In an interview with the trade journal Press Gazette to mark 30 years in broadcasting, she said a "huge division" had developed between the people who run the corporation and those who make programmes.
"There is undoubtedly now a management [at the BBC] ... which actually wouldn't know how to broadcast if it was put up against a wall and you said you were going to shoot them," she said. "It's a fashion... At the moment we are into a rather Americanised management obsession. I read memos and I am rather ashamed by some of the management-speak that knocks around this building."
This is the second time in a week that BBC mandarins have been subjected to such criticism by a senior employee. The head of drama serials, Michael Wearing, said he was quitting the corporation in disgust at both its commercialization and its "sub LA-style" approach to management.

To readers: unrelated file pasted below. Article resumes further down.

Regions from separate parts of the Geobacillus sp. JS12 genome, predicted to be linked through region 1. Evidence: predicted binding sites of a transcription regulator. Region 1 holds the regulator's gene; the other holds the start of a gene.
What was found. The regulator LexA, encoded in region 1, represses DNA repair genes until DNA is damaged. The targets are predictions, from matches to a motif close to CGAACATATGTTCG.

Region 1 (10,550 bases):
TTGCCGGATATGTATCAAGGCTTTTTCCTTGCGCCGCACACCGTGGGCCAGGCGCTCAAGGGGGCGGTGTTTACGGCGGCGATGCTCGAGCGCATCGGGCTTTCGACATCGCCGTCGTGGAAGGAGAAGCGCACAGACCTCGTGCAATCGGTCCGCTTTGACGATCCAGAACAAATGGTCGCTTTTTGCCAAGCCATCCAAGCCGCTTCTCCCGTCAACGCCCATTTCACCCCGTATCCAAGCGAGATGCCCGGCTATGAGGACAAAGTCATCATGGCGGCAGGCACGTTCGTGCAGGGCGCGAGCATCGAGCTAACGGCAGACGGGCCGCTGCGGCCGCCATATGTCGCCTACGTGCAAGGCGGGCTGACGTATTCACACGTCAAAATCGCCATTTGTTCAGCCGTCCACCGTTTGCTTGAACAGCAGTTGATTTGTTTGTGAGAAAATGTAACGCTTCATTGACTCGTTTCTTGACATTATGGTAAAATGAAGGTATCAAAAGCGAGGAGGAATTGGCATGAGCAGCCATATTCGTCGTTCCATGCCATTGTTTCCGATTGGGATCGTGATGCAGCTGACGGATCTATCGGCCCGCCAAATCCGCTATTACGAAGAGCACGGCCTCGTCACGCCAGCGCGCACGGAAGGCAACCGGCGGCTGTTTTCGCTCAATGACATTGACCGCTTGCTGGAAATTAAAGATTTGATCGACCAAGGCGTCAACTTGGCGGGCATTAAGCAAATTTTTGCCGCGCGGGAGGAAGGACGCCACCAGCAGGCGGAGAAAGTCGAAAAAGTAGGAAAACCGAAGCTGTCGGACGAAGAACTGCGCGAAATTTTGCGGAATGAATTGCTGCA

But Ms Adie told The Independent yesterday that she did not intend to quit. "I'm perfectly happy. If I weren't I would be out of the place," she said in response to suggestions that she is increasingly frustrated by her less frequent screen appearances. She acknowledges that it is tougher to get on the Six or Nine O'Clock News with foreign stories because of the growing number of correspondents which the BBC employs to cover domestic events, but even global news service CNN could not lure her away with a much bigger salary.
"I don't personally find myself impeded in my work in any way," she said. "But I do observe what's going on in this organisation and I do worry about young people coming into it. I was brought into an organisation where public service was absolutely paramount. But this is a corporation where the business ethic is becoming increasingly important. In journalism you need people above you with the highest standards and principles."Reuse content